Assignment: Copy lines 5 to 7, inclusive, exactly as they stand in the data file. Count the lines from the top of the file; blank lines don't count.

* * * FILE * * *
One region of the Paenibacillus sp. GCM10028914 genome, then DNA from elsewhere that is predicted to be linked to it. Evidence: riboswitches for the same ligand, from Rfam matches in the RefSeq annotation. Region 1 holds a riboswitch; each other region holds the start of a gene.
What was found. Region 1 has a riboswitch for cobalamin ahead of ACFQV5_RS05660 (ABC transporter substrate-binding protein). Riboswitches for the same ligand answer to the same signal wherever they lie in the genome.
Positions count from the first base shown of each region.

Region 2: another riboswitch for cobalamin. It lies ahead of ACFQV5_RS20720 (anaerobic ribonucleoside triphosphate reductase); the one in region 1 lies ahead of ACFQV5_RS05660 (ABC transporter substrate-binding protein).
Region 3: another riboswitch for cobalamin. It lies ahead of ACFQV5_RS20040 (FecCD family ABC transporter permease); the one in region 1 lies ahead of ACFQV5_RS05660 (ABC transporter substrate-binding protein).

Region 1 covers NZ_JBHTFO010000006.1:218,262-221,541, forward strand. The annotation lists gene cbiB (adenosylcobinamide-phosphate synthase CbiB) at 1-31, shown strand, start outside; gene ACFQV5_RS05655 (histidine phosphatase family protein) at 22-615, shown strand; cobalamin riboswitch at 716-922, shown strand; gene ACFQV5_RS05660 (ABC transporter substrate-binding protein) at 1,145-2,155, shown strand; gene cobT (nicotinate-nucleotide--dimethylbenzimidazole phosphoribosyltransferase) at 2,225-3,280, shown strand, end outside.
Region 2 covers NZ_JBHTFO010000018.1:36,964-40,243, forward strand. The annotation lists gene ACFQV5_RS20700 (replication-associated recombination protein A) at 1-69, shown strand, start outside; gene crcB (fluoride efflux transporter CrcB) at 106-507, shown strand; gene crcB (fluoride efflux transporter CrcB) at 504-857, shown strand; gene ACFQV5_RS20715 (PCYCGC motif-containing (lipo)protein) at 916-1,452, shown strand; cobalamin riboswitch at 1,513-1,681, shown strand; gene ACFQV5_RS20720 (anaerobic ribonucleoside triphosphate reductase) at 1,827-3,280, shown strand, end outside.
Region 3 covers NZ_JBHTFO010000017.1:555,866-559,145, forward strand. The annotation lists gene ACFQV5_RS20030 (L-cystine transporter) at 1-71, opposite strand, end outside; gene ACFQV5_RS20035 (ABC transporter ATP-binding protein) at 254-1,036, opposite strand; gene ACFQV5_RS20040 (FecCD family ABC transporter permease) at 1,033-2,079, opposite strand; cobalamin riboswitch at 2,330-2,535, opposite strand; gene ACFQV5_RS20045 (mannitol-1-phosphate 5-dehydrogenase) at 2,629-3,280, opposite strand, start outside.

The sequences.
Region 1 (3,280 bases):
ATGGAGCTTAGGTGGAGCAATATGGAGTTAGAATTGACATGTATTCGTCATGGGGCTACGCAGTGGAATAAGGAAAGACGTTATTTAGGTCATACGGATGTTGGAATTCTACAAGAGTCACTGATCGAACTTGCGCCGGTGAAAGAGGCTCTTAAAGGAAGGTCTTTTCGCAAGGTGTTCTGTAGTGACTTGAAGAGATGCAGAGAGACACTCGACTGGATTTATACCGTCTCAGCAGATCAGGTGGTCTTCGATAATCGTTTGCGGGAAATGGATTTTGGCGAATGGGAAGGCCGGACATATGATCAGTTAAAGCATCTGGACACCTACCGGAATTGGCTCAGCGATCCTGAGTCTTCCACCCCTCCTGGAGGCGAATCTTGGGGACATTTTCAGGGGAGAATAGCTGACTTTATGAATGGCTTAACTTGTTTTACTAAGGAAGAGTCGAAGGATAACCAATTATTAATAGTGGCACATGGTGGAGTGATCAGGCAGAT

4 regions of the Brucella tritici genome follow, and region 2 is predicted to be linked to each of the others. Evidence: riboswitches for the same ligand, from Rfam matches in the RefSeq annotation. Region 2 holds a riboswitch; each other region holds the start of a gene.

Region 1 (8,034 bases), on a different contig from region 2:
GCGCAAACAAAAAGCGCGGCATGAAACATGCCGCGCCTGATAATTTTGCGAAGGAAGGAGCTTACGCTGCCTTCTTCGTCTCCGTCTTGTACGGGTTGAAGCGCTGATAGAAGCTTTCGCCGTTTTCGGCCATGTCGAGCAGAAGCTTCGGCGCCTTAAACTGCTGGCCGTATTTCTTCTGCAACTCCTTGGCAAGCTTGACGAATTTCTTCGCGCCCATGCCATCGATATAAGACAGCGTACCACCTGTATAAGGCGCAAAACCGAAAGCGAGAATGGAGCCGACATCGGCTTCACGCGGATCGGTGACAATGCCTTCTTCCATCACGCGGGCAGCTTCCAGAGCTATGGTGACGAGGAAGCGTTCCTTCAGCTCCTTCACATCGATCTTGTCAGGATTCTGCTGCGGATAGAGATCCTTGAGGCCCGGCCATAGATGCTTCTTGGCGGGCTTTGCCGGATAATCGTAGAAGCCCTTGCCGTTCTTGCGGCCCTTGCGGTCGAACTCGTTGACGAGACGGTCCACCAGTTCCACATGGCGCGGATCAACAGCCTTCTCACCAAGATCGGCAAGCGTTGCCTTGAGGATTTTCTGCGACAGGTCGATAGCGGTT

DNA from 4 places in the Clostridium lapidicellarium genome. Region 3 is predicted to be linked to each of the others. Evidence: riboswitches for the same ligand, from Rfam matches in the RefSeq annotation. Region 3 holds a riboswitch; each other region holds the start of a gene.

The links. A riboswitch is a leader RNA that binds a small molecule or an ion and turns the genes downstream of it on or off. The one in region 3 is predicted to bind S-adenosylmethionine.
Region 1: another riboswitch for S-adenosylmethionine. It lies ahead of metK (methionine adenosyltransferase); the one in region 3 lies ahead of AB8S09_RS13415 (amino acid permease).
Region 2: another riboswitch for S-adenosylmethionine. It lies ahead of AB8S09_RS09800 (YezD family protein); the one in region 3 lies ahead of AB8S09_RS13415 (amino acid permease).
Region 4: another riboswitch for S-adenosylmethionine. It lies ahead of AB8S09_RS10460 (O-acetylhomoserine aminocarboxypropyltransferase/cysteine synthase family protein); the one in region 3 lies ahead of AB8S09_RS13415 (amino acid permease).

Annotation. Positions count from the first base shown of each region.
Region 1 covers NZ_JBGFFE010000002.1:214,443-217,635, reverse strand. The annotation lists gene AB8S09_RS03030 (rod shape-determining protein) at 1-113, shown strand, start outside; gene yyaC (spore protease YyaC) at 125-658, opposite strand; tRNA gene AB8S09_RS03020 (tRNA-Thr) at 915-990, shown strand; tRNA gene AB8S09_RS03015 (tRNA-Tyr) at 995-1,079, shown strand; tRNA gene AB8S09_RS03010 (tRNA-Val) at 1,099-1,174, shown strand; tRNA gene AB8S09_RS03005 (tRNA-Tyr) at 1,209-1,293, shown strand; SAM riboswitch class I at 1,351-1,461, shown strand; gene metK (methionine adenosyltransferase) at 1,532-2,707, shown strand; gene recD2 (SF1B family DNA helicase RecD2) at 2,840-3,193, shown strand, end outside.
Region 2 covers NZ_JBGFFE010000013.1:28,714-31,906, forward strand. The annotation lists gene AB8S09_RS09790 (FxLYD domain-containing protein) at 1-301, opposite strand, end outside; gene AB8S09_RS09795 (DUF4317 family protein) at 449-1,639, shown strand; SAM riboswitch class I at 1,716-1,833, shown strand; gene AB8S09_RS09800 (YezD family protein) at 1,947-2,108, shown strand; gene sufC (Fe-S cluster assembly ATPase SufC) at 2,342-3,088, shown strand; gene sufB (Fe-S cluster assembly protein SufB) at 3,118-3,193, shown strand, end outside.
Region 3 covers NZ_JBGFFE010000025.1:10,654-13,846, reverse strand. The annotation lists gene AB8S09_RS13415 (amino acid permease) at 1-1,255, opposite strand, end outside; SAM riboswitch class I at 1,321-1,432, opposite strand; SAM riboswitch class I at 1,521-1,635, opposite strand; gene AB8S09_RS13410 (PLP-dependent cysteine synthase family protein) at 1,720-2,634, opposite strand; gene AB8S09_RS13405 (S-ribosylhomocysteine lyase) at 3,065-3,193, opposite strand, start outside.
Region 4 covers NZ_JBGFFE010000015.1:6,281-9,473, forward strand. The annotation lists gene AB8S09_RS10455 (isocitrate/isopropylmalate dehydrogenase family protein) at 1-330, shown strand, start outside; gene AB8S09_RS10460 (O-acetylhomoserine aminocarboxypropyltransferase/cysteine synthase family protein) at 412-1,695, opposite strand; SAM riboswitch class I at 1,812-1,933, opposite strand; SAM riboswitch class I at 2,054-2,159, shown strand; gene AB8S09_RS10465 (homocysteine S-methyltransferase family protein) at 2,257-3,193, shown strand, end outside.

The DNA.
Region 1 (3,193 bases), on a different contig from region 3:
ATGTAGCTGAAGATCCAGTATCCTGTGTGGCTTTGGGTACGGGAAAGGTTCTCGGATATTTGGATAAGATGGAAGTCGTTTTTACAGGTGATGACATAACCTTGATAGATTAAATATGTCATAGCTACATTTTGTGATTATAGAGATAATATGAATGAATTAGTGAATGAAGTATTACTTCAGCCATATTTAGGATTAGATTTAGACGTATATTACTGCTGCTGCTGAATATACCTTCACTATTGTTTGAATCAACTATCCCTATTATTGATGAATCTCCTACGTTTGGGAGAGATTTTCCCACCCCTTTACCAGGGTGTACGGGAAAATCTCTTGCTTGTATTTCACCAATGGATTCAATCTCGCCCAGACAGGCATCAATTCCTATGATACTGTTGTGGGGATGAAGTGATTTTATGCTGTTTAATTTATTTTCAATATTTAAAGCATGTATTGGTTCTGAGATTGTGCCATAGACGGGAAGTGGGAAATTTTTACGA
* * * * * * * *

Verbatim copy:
Region 3: another riboswitch for cobalamin. It lies ahead of ACFQV5_RS20040 (FecCD family ABC transporter permease); the one in region 1 lies ahead of ACFQV5_RS05660 (ABC transporter substrate-binding protein).

Region 1 covers NZ_JBHTFO010000006.1:218,262-221,541, forward strand. The annotation lists gene cbiB (adenosylcobinamide-phosphate synthase CbiB) at 1-31, shown strand, start outside; gene ACFQV5_RS05655 (histidine phosphatase family protein) at 22-615, shown strand; cobalamin riboswitch at 716-922, shown strand; gene ACFQV5_RS05660 (ABC transporter substrate-binding protein) at 1,145-2,155, shown strand; gene cobT (nicotinate-nucleotide--dimethylbenzimidazole phosphoribosyltransferase) at 2,225-3,280, shown strand, end outside.
Region 2 covers NZ_JBHTFO010000018.1:36,964-40,243, forward strand. The annotation lists gene ACFQV5_RS20700 (replication-associated recombination protein A) at 1-69, shown strand, start outside; gene crcB (fluoride efflux transporter CrcB) at 106-507, shown strand; gene crcB (fluoride efflux transporter CrcB) at 504-857, shown strand; gene ACFQV5_RS20715 (PCYCGC motif-containing (lipo)protein) at 916-1,452, shown strand; cobalamin riboswitch at 1,513-1,681, shown strand; gene ACFQV5_RS20720 (anaerobic ribonucleoside triphosphate reductase) at 1,827-3,280, shown strand, end outside.